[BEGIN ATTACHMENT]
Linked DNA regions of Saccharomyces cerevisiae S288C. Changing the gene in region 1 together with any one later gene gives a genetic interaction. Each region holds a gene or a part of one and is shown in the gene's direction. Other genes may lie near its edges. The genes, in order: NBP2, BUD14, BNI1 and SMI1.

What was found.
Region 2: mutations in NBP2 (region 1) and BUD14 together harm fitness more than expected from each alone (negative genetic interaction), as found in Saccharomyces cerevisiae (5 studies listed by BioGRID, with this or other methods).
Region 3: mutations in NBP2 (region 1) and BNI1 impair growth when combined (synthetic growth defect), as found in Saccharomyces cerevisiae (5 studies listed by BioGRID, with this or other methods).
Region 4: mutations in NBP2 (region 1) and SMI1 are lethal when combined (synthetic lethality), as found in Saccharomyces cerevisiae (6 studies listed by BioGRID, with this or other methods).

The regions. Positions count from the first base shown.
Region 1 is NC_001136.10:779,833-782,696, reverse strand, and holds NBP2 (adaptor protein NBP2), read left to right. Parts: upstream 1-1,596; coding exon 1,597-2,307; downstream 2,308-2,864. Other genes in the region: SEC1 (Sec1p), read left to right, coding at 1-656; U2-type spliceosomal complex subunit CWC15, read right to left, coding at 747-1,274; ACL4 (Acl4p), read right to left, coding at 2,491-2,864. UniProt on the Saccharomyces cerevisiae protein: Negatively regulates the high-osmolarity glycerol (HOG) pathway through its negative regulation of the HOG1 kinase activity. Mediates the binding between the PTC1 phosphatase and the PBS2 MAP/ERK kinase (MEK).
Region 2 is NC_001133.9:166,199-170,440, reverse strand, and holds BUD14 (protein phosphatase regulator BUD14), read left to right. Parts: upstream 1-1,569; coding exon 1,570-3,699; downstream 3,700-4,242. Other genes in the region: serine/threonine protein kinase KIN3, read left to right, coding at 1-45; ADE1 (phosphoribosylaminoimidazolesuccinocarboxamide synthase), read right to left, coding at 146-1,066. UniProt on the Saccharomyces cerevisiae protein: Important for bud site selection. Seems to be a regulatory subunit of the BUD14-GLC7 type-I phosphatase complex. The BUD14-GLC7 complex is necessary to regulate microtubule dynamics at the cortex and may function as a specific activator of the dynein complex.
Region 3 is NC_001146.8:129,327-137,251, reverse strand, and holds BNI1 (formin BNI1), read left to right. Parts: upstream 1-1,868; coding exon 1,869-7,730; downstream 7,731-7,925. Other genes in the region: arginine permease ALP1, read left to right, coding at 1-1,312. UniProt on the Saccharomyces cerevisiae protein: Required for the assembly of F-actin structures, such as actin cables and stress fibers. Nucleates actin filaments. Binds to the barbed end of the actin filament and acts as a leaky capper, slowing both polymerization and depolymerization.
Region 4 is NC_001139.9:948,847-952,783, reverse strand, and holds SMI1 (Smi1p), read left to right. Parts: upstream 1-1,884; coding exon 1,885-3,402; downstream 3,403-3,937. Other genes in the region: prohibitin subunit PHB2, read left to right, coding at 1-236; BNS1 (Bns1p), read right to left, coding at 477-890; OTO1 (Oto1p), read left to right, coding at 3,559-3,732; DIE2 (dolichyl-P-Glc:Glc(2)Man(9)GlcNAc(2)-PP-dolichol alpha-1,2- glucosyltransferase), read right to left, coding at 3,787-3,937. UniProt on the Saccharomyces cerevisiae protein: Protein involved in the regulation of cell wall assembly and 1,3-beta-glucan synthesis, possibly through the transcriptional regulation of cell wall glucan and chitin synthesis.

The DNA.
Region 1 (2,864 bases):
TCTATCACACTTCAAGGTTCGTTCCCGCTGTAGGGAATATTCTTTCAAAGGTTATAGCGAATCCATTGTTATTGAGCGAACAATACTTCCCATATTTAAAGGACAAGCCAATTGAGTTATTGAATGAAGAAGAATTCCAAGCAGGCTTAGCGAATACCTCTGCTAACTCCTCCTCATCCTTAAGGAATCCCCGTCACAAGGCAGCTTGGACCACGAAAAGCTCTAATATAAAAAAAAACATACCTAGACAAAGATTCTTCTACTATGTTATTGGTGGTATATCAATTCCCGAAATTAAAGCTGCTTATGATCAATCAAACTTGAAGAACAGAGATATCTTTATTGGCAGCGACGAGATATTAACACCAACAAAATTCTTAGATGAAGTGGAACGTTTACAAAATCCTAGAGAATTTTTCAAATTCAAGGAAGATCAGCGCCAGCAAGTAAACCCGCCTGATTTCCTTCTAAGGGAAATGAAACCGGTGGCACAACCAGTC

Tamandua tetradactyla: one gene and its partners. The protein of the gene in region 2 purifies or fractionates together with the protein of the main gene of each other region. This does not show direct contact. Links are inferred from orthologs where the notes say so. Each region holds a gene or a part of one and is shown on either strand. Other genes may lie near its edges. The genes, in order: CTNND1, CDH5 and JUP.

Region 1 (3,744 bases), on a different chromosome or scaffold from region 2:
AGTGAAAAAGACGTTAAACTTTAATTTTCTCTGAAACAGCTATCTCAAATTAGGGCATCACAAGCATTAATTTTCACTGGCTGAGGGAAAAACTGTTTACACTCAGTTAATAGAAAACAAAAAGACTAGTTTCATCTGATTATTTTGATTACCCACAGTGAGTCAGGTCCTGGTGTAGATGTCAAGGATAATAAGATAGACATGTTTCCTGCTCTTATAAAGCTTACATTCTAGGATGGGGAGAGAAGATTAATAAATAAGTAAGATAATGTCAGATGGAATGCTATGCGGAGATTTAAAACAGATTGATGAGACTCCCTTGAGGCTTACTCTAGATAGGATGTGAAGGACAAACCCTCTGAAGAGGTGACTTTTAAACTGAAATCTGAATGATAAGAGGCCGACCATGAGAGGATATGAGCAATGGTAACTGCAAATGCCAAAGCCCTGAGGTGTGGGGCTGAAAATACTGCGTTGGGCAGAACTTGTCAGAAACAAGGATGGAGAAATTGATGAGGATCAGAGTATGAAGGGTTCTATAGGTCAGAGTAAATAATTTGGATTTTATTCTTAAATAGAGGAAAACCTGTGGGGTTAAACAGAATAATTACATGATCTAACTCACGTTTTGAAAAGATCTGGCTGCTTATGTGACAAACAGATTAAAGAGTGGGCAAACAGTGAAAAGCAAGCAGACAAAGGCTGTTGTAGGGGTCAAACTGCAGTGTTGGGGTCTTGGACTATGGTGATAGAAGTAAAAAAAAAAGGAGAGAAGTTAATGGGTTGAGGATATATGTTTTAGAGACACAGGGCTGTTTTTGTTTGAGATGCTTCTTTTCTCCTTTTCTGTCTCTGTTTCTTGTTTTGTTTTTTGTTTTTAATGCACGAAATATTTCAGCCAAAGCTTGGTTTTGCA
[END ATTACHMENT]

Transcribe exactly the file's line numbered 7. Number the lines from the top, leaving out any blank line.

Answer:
Region 1 is NC_001136.10:779,833-782,696, reverse strand, and holds NBP2 (adaptor protein NBP2), read left to right. Parts: upstream 1-1,596; coding exon 1,597-2,307; downstream 2,308-2,864. Other genes in the region: SEC1 (Sec1p), read left to right, coding at 1-656; U2-type spliceosomal complex subunit CWC15, read right to left, coding at 747-1,274; ACL4 (Acl4p), read right to left, coding at 2,491-2,864. UniProt on the Saccharomyces cerevisiae protein: Negatively regulates the high-osmolarity glycerol (HOG) pathway through its negative regulation of the HOG1 kinase activity. Mediates the binding between the PTC1 phosphatase and the PBS2 MAP/ERK kinase (MEK).